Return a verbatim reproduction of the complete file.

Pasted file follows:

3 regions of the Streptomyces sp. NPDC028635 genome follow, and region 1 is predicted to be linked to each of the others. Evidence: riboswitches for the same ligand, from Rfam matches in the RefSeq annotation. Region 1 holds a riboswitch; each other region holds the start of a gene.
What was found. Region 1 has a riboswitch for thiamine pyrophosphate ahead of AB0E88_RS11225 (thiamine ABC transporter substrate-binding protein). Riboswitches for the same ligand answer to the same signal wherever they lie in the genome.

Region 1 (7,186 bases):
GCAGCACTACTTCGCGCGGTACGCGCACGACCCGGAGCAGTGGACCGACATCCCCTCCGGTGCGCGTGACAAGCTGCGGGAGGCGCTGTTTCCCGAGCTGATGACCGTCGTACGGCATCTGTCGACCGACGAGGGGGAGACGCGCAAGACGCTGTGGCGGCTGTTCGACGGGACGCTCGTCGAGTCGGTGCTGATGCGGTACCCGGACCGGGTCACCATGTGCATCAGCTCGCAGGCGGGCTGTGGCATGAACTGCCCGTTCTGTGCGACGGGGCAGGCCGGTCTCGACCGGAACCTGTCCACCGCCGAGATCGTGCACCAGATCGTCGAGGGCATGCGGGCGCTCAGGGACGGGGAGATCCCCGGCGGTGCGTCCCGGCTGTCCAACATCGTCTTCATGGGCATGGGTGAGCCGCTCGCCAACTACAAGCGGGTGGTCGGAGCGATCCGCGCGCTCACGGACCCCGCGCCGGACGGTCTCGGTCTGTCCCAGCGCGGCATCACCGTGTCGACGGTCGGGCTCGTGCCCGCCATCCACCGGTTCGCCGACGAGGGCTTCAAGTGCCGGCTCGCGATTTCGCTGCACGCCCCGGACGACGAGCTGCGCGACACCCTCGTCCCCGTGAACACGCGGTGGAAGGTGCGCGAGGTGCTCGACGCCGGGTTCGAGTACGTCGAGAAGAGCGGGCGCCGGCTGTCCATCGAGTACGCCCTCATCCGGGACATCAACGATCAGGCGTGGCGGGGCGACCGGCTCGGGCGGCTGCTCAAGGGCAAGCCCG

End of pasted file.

3 regions of the Streptomyces sp. NPDC028635 genome follow, and region 1 is predicted to be linked to each of the others. Evidence: riboswitches for the same ligand, from Rfam matches in the RefSeq annotation. Region 1 holds a riboswitch; each other region holds the start of a gene.
What was found. Region 1 has a riboswitch for thiamine pyrophosphate ahead of AB0E88_RS11225 (thiamine ABC transporter substrate-binding protein). Riboswitches for the same ligand answer to the same signal wherever they lie in the genome.

Region 1 (7,186 bases):
GCAGCACTACTTCGCGCGGTACGCGCACGACCCGGAGCAGTGGACCGACATCCCCTCCGGTGCGCGTGACAAGCTGCGGGAGGCGCTGTTTCCCGAGCTGATGACCGTCGTACGGCATCTGTCGACCGACGAGGGGGAGACGCGCAAGACGCTGTGGCGGCTGTTCGACGGGACGCTCGTCGAGTCGGTGCTGATGCGGTACCCGGACCGGGTCACCATGTGCATCAGCTCGCAGGCGGGCTGTGGCATGAACTGCCCGTTCTGTGCGACGGGGCAGGCCGGTCTCGACCGGAACCTGTCCACCGCCGAGATCGTGCACCAGATCGTCGAGGGCATGCGGGCGCTCAGGGACGGGGAGATCCCCGGCGGTGCGTCCCGGCTGTCCAACATCGTCTTCATGGGCATGGGTGAGCCGCTCGCCAACTACAAGCGGGTGGTCGGAGCGATCCGCGCGCTCACGGACCCCGCGCCGGACGGTCTCGGTCTGTCCCAGCGCGGCATCACCGTGTCGACGGTCGGGCTCGTGCCCGCCATCCACCGGTTCGCCGACGAGGGCTTCAAGTGCCGGCTCGCGATTTCGCTGCACGCCCCGGACGACGAGCTGCGCGACACCCTCGTCCCCGTGAACACGCGGTGGAAGGTGCGCGAGGTGCTCGACGCCGGGTTCGAGTACGTCGAGAAGAGCGGGCGCCGGCTGTCCATCGAGTACGCCCTCATCCGGGACATCAACGATCAGGCGTGGCGGGGCGACCGGCTCGGGCGGCTGCTCAAGGGCAAGCCCG